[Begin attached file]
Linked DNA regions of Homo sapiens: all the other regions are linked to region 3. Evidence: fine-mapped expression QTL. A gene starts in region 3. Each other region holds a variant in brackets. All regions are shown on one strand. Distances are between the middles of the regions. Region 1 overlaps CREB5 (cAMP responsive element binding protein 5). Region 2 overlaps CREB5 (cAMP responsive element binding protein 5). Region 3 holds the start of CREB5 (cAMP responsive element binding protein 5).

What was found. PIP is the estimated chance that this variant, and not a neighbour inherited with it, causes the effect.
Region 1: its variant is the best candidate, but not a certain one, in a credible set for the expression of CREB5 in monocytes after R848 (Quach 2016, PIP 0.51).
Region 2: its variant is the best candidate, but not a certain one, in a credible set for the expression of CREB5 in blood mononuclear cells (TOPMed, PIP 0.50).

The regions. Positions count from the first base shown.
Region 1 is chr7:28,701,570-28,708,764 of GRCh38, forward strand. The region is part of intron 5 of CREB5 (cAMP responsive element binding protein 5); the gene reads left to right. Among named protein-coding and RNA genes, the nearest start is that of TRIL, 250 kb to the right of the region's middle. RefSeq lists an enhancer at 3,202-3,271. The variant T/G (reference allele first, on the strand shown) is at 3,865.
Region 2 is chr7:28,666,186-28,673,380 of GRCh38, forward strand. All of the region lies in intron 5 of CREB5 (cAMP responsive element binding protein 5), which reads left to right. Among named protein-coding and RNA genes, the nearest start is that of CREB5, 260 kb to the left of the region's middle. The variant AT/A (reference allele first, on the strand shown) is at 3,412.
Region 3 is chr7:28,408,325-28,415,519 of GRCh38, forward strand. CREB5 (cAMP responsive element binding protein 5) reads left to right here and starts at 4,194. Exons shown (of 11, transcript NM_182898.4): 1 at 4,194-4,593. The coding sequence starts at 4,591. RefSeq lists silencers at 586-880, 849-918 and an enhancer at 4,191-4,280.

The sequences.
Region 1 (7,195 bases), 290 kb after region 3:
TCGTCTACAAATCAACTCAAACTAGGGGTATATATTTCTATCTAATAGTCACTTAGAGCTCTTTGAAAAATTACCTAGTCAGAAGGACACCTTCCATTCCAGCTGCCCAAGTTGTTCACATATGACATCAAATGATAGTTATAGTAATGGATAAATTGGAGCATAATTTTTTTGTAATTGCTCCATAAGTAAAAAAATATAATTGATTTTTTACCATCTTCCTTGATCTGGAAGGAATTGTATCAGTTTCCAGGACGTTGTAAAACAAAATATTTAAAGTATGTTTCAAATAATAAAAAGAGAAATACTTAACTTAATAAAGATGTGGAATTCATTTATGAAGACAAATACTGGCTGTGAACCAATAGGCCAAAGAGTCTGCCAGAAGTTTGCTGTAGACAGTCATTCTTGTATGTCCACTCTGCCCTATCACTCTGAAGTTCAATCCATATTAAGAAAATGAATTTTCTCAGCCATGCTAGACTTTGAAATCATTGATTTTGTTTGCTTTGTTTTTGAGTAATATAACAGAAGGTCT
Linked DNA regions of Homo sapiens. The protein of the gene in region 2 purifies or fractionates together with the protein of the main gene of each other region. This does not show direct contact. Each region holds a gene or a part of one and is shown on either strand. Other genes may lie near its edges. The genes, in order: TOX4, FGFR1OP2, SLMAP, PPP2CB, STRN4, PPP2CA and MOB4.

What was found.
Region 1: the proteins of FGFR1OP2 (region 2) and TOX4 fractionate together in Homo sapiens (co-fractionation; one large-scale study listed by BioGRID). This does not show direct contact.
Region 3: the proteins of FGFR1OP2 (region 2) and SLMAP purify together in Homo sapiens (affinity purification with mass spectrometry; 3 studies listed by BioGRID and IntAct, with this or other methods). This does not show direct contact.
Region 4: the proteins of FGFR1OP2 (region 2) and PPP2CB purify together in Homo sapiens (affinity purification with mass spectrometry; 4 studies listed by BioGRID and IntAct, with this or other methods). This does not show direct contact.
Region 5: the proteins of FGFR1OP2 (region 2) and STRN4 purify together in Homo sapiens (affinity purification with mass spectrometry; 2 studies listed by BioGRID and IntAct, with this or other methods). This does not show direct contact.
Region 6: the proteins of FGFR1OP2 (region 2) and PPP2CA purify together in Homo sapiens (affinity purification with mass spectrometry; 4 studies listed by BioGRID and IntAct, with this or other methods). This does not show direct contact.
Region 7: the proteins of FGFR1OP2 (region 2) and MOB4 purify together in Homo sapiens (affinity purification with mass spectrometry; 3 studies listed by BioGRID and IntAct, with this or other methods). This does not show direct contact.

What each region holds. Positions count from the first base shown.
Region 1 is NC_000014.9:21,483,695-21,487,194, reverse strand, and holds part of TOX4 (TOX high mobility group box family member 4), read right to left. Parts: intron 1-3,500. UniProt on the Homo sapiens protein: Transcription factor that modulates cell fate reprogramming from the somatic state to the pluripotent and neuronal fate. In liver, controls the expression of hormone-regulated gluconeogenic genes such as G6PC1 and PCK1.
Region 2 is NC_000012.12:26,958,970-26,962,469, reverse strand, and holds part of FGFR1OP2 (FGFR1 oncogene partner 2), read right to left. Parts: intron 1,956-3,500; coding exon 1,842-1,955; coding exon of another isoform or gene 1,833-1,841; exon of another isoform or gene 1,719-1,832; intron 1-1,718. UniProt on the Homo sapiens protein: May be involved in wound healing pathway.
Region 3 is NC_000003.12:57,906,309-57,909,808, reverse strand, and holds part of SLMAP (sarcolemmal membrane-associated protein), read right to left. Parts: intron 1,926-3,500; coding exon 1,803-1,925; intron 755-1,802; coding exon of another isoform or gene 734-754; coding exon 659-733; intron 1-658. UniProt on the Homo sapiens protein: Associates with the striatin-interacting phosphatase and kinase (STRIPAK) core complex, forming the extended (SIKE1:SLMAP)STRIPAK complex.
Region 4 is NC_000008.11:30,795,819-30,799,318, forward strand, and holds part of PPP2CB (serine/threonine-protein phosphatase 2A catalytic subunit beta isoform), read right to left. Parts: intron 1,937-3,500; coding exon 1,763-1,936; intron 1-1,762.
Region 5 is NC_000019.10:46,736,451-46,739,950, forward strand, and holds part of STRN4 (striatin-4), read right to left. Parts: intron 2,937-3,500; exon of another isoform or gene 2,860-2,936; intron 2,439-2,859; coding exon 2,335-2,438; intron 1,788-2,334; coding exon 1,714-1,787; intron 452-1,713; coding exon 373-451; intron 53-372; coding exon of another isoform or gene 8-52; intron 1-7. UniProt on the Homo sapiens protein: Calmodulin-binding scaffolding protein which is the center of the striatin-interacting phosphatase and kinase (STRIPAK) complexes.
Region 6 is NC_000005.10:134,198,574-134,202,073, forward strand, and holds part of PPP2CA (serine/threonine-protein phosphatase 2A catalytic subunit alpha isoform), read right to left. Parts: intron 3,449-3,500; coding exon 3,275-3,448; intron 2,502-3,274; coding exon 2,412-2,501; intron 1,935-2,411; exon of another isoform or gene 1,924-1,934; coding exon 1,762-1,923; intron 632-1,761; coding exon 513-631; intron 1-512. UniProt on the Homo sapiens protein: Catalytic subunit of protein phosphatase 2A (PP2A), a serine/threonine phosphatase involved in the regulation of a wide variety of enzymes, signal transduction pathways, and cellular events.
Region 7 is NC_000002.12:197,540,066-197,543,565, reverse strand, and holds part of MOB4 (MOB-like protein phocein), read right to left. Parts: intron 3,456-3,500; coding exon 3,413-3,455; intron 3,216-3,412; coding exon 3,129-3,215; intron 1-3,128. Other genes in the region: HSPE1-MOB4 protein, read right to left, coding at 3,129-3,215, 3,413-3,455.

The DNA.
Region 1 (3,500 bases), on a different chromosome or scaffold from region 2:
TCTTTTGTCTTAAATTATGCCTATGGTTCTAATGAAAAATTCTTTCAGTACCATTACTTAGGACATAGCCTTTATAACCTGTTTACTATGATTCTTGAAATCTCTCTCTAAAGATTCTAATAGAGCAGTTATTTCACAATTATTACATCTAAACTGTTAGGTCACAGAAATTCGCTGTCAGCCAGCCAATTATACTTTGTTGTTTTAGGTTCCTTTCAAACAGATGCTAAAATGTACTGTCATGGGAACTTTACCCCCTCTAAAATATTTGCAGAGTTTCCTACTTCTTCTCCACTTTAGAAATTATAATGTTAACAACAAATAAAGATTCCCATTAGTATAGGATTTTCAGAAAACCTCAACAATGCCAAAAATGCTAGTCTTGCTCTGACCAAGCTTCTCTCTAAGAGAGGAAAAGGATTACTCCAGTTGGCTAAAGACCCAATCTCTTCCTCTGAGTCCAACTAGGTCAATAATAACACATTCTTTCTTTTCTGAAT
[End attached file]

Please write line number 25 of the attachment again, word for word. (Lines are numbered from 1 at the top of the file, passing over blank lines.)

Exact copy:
Region 5 is NC_000019.10:46,736,451-46,739,950, forward strand, and holds part of STRN4 (striatin-4), read right to left. Parts: intron 2,937-3,500; exon of another isoform or gene 2,860-2,936; intron 2,439-2,859; coding exon 2,335-2,438; intron 1,788-2,334; coding exon 1,714-1,787; intron 452-1,713; coding exon 373-451; intron 53-372; coding exon of another isoform or gene 8-52; intron 1-7. UniProt on the Homo sapiens protein: Calmodulin-binding scaffolding protein which is the center of the striatin-interacting phosphatase and kinase (STRIPAK) complexes.